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The input collection on our DHClass-Hub

You will be working with same digitized XML collection of Emily Dickinson’s poems that you worked with in the last assignment, the collection we posted on our DHClass-Hub GitHub. If you need a new copy of the files, please refer to our instructions on the previous exercise for accessing them by syncing, cloning, and copying the directory out of your local GitHub directory. You will be building on our XSLT Exercise 5, and you can take your stylesheet from that assignment and modify it for this one.

Overview of the assignment

For your last assignment you used the XSLT @mode attribute to create a table of contents for the Dickinson poems in Fascicle 16, using the poem number and first line of each poem as a surrogate for the title (since they don’t have real titles). Our output for that previous assignment is at

What’s a table of contents good for anyway?

In a digital edition, we can just do a full-text search and scroll in the browser, so we don’t really need a table of contents at all. We can search for a poem by number, we can search for the text of the first line, or we can search for a memorable phrase. But suppose we want to produce a paper edition, where the only organized access our users will get is the organization we decide to give them. What would be a useful table of contents or index?

A table of contents in the same order as the full text (numerical order), which is what we produced in the last assignment, duplicates the ordering information in the plain text. How useful is that? If we want to find a poem with a low number, we already know without a table of contents that we should look near the beginning. On the other hand, it’s very common in published poetry collections to include an index of first lines, sorted in alphabetical order, so that a user who remembers just the first line of a poem can find it easily. It is a little less common to sort the order of a series of poems by an interesting feature inside them, but since one of our interests in digitizing this collection is to study Dickinson’s use of variants, we would also like to sort the poems by a count of the variants in each, so that the poems with the highest number of variants come first in the sort order.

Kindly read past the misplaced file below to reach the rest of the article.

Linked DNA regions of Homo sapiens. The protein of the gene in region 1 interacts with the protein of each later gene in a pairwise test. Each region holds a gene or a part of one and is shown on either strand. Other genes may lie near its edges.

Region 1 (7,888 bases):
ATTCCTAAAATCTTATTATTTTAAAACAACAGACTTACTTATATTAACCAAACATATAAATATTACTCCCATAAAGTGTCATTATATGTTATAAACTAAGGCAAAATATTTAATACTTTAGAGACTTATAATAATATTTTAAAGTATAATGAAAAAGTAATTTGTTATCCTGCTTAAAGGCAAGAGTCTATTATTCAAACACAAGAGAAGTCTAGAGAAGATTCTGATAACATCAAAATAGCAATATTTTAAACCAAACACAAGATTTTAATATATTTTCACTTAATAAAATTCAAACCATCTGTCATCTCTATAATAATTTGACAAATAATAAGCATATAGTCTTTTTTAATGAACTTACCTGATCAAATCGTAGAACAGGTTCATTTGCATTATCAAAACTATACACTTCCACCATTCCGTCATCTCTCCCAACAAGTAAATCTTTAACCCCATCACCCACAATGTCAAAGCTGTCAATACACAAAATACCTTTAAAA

For this assignment we’re going to enhance our output from the last assignment in the following ways:

Our HTML output for this assignment is at

The tools we need

To create links between the first lines in the table of contents and the poems in the full text section of the page below we’re going to use attribute value templates (AVT). We have been working with these in earlier XSLT assignments, but you may want to review Obdurodon’s page on how they are written:

To sort the table of contents we’re going to use <xsl:sort>.

When we sort the first lines, they won’t sort correctly for a quirky reason. We’re going to fix that using the XPath translate() function, which we discuss below.

How HTML linking works

The <li> items in the table of contents should include <a> (anchor) elements, which is how HTML identifies a clickable link. An anchor that is a clickable link has an @href attribute, which points to the target to which you want to move when you click on the link. For example, the table of contents might contain the following list item for Poem 6:

<li><a href="#p1606"><strong>Poem 6 (J 281: 1861/1935)</strong></a>: 
               1: 'Tis so appalling—it exhilarates— <br /> [Variants: 4]</li>

HTML <a> elements that have @href attributes normally appear blue and underlined in the web browser, to advertise that they are links. The target of a link can be any element that has an @id attribute that identifies it uniquely. (This is why you need to use a hashtag (#) in the @href on the Table of Contents that links to an @id, because the # indicates you are pointing to the unique identifier that follows.) If you click on this line in the browser, the window will scroll to the element elsewhere in the document that has an @id attribute with the value p1606. In our case, we’ve assigned that @id attribute value to the <h2> for that poem in the main body:

<h2 id="p1606">Poem 6 </h2>

Adding links to your output

You should first review Obdurodon’s page on Attribute value templates (AVT), which describes a strategy you can use to create a unique @id attribute for each poem. For this task we gave our poems @id values that were a concatenation of the letter p and the distinct identifying number given in the idno element in the TEI header of each poem file: 1606 for Poem 6. We attached those @id attributes to the <h2> elements that we used as titles for each poem in the body of our page, e.g., <h2 id="p1606">. Meanwhile, in the table of contents at the top we created <a> elements with @href attributes that point to these @id values. The value of the @href attribute must begin with a leading # character, but that # must not be part of the value of the @id attribute to which it points. For example,

<li><a href="#p1606"><strong>Poem 6 (J 281: 1861/1935)</strong></a>: